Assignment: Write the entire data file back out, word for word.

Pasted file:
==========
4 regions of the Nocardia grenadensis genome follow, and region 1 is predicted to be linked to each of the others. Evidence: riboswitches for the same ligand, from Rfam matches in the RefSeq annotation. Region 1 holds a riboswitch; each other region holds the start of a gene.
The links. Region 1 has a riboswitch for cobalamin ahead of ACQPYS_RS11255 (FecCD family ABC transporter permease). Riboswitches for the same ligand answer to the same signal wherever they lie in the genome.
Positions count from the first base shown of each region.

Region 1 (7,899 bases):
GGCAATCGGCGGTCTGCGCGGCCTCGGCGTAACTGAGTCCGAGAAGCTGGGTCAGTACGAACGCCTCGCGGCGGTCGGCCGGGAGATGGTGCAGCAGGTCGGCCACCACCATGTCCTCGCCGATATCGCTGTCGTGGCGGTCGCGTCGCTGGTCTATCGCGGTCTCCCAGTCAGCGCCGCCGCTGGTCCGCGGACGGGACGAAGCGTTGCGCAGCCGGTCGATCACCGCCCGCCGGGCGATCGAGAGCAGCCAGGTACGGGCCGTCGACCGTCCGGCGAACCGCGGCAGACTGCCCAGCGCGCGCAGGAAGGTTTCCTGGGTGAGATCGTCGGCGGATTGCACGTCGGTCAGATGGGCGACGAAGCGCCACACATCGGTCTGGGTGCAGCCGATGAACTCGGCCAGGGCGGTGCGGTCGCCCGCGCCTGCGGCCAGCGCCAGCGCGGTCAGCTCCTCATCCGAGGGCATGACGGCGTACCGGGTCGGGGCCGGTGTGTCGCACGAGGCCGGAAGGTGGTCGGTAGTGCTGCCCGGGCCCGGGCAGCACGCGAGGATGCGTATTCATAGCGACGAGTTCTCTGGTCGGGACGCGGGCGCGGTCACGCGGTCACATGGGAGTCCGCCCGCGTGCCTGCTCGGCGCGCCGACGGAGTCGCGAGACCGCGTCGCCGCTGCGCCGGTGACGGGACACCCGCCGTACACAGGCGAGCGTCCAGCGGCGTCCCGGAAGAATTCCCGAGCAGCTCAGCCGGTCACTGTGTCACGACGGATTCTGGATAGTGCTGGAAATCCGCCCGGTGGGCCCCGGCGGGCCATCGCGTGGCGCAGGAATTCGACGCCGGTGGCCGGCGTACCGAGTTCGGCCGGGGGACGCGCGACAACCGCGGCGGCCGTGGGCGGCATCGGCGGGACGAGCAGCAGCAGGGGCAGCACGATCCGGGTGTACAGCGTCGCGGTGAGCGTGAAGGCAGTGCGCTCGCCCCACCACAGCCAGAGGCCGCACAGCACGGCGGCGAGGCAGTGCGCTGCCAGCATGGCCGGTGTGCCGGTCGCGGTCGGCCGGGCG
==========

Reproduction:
4 regions of the Nocardia grenadensis genome follow, and region 1 is predicted to be linked to each of the others. Evidence: riboswitches for the same ligand, from Rfam matches in the RefSeq annotation. Region 1 holds a riboswitch; each other region holds the start of a gene.
The links. Region 1 has a riboswitch for cobalamin ahead of ACQPYS_RS11255 (FecCD family ABC transporter permease). Riboswitches for the same ligand answer to the same signal wherever they lie in the genome.
Positions count from the first base shown of each region.

Region 1 (7,899 bases):
GGCAATCGGCGGTCTGCGCGGCCTCGGCGTAACTGAGTCCGAGAAGCTGGGTCAGTACGAACGCCTCGCGGCGGTCGGCCGGGAGATGGTGCAGCAGGTCGGCCACCACCATGTCCTCGCCGATATCGCTGTCGTGGCGGTCGCGTCGCTGGTCTATCGCGGTCTCCCAGTCAGCGCCGCCGCTGGTCCGCGGACGGGACGAAGCGTTGCGCAGCCGGTCGATCACCGCCCGCCGGGCGATCGAGAGCAGCCAGGTACGGGCCGTCGACCGTCCGGCGAACCGCGGCAGACTGCCCAGCGCGCGCAGGAAGGTTTCCTGGGTGAGATCGTCGGCGGATTGCACGTCGGTCAGATGGGCGACGAAGCGCCACACATCGGTCTGGGTGCAGCCGATGAACTCGGCCAGGGCGGTGCGGTCGCCCGCGCCTGCGGCCAGCGCCAGCGCGGTCAGCTCCTCATCCGAGGGCATGACGGCGTACCGGGTCGGGGCCGGTGTGTCGCACGAGGCCGGAAGGTGGTCGGTAGTGCTGCCCGGGCCCGGGCAGCACGCGAGGATGCGTATTCATAGCGACGAGTTCTCTGGTCGGGACGCGGGCGCGGTCACGCGGTCACATGGGAGTCCGCCCGCGTGCCTGCTCGGCGCGCCGACGGAGTCGCGAGACCGCGTCGCCGCTGCGCCGGTGACGGGACACCCGCCGTACACAGGCGAGCGTCCAGCGGCGTCCCGGAAGAATTCCCGAGCAGCTCAGCCGGTCACTGTGTCACGACGGATTCTGGATAGTGCTGGAAATCCGCCCGGTGGGCCCCGGCGGGCCATCGCGTGGCGCAGGAATTCGACGCCGGTGGCCGGCGTACCGAGTTCGGCCGGGGGACGCGCGACAACCGCGGCGGCCGTGGGCGGCATCGGCGGGACGAGCAGCAGCAGGGGCAGCACGATCCGGGTGTACAGCGTCGCGGTGAGCGTGAAGGCAGTGCGCTCGCCCCACCACAGCCAGAGGCCGCACAGCACGGCGGCGAGGCAGTGCGCTGCCAGCATGGCCGGTGTGCCGGTCGCGGTCGGCCGGGCG